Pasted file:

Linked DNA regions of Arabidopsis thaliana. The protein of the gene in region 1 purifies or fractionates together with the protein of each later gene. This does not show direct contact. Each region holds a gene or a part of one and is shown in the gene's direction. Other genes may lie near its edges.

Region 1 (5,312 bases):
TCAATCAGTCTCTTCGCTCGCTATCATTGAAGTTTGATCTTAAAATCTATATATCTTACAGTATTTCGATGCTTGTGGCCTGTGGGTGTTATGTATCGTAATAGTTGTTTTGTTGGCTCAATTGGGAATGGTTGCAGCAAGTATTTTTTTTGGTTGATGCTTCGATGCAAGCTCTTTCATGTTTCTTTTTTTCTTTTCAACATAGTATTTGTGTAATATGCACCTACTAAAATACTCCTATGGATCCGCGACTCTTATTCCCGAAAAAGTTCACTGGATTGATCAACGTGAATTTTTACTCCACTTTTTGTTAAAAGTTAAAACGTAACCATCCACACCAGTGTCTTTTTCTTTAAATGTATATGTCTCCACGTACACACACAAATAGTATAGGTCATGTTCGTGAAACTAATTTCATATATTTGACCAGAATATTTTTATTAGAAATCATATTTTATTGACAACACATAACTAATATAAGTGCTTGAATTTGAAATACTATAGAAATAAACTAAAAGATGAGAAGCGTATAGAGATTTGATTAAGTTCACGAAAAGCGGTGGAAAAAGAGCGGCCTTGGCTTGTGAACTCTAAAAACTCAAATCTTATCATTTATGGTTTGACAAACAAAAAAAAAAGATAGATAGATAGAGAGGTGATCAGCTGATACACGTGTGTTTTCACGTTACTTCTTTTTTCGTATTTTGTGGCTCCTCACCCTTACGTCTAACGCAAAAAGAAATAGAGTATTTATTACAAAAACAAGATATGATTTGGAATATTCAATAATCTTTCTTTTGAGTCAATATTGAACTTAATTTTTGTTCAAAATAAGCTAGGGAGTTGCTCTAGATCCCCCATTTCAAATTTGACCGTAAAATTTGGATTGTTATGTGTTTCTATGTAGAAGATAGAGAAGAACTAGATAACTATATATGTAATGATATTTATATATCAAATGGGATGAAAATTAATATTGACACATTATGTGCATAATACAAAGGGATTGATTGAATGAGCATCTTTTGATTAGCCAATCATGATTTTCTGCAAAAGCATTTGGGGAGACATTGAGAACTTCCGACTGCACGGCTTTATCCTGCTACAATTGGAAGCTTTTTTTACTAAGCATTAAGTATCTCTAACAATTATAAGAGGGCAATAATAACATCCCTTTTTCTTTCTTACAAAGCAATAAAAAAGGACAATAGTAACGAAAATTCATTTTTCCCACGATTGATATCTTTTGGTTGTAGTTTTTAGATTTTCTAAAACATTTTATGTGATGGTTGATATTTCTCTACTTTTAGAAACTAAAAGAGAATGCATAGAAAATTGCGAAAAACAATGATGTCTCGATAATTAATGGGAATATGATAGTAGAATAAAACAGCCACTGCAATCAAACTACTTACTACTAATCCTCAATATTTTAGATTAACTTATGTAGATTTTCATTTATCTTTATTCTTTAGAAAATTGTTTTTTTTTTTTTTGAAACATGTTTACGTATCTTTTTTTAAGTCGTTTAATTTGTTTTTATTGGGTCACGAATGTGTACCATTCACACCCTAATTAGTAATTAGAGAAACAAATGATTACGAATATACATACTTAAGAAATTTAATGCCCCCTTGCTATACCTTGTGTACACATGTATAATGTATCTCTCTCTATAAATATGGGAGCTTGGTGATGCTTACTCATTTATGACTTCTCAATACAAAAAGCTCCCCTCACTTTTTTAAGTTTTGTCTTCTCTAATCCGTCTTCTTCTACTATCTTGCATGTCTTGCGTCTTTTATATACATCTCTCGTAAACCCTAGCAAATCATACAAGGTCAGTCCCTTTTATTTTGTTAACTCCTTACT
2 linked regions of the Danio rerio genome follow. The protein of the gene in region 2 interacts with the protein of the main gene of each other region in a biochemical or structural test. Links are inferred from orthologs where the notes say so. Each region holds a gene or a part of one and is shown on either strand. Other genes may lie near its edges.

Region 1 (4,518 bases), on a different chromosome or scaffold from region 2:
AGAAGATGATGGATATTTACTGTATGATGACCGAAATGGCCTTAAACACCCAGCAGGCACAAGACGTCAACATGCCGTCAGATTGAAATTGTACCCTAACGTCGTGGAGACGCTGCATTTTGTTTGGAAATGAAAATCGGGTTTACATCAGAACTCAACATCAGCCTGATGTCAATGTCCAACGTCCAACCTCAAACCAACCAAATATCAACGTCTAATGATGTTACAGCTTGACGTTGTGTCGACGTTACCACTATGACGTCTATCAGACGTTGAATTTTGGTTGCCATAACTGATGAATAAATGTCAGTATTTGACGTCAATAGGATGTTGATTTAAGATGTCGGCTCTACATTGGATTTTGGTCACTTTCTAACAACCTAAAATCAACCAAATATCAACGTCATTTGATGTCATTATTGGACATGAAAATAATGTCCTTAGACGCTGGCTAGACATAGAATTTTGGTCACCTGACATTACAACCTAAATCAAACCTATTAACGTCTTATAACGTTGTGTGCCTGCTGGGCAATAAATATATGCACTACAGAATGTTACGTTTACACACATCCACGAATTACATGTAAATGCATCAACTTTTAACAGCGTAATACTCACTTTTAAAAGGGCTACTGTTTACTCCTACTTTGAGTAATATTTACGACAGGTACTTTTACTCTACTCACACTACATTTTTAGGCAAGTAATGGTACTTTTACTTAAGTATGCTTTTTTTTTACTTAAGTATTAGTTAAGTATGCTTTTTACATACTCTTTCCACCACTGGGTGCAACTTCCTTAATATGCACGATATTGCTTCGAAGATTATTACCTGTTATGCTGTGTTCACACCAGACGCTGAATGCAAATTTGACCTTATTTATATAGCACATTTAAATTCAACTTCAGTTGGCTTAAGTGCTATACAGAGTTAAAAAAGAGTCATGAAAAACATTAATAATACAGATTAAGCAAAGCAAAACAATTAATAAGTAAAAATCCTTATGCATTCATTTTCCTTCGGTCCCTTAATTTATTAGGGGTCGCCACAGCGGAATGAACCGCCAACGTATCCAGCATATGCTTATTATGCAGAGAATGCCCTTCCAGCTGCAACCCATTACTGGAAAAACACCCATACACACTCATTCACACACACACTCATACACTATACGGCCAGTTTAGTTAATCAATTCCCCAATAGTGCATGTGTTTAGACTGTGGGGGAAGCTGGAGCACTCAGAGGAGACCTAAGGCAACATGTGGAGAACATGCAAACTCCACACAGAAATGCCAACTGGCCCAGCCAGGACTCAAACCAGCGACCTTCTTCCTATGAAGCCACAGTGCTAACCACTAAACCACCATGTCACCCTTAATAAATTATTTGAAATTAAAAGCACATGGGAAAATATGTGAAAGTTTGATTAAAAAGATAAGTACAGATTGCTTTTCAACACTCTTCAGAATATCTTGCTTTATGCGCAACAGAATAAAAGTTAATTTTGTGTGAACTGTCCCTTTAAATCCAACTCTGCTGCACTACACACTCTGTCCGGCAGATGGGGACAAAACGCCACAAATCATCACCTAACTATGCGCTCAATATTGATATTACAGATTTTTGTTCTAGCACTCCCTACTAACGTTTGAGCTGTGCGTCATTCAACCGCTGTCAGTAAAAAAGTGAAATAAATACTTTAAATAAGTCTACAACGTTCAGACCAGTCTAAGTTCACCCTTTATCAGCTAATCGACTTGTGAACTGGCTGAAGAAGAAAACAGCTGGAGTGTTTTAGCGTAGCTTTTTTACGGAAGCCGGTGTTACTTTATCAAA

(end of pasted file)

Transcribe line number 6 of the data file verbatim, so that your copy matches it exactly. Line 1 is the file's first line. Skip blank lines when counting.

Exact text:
AGAAGATGATGGATATTTACTGTATGATGACCGAAATGGCCTTAAACACCCAGCAGGCACAAGACGTCAACATGCCGTCAGATTGAAATTGTACCCTAACGTCGTGGAGACGCTGCATTTTGTTTGGAAATGAAAATCGGGTTTACATCAGAACTCAACATCAGCCTGATGTCAATGTCCAACGTCCAACCTCAAACCAACCAAATATCAACGTCTAATGATGTTACAGCTTGACGTTGTGTCGACGTTACCACTATGACGTCTATCAGACGTTGAATTTTGGTTGCCATAACTGATGAATAAATGTCAGTATTTGACGTCAATAGGATGTTGATTTAAGATGTCGGCTCTACATTGGATTTTGGTCACTTTCTAACAACCTAAAATCAACCAAATATCAACGTCATTTGATGTCATTATTGGACATGAAAATAATGTCCTTAGACGCTGGCTAGACATAGAATTTTGGTCACCTGACATTACAACCTAAATCAAACCTATTAACGTCTTATAACGTTGTGTGCCTGCTGGGCAATAAATATATGCACTACAGAATGTTACGTTTACACACATCCACGAATTACATGTAAATGCATCAACTTTTAACAGCGTAATACTCACTTTTAAAAGGGCTACTGTTTACTCCTACTTTGAGTAATATTTACGACAGGTACTTTTACTCTACTCACACTACATTTTTAGGCAAGTAATGGTACTTTTACTTAAGTATGCTTTTTTTTTACTTAAGTATTAGTTAAGTATGCTTTTTACATACTCTTTCCACCACTGGGTGCAACTTCCTTAATATGCACGATATTGCTTCGAAGATTATTACCTGTTATGCTGTGTTCACACCAGACGCTGAATGCAAATTTGACCTTATTTATATAGCACATTTAAATTCAACTTCAGTTGGCTTAAGTGCTATACAGAGTTAAAAAAGAGTCATGAAAAACATTAATAATACAGATTAAGCAAAGCAAAACAATTAATAAGTAAAAATCCTTATGCATTCATTTTCCTTCGGTCCCTTAATTTATTAGGGGTCGCCACAGCGGAATGAACCGCCAACGTATCCAGCATATGCTTATTATGCAGAGAATGCCCTTCCAGCTGCAACCCATTACTGGAAAAACACCCATACACACTCATTCACACACACACTCATACACTATACGGCCAGTTTAGTTAATCAATTCCCCAATAGTGCATGTGTTTAGACTGTGGGGGAAGCTGGAGCACTCAGAGGAGACCTAAGGCAACATGTGGAGAACATGCAAACTCCACACAGAAATGCCAACTGGCCCAGCCAGGACTCAAACCAGCGACCTTCTTCCTATGAAGCCACAGTGCTAACCACTAAACCACCATGTCACCCTTAATAAATTATTTGAAATTAAAAGCACATGGGAAAATATGTGAAAGTTTGATTAAAAAGATAAGTACAGATTGCTTTTCAACACTCTTCAGAATATCTTGCTTTATGCGCAACAGAATAAAAGTTAATTTTGTGTGAACTGTCCCTTTAAATCCAACTCTGCTGCACTACACACTCTGTCCGGCAGATGGGGACAAAACGCCACAAATCATCACCTAACTATGCGCTCAATATTGATATTACAGATTTTTGTTCTAGCACTCCCTACTAACGTTTGAGCTGTGCGTCATTCAACCGCTGTCAGTAAAAAAGTGAAATAAATACTTTAAATAAGTCTACAACGTTCAGACCAGTCTAAGTTCACCCTTTATCAGCTAATCGACTTGTGAACTGGCTGAAGAAGAAAACAGCTGGAGTGTTTTAGCGTAGCTTTTTTACGGAAGCCGGTGTTACTTTATCAAA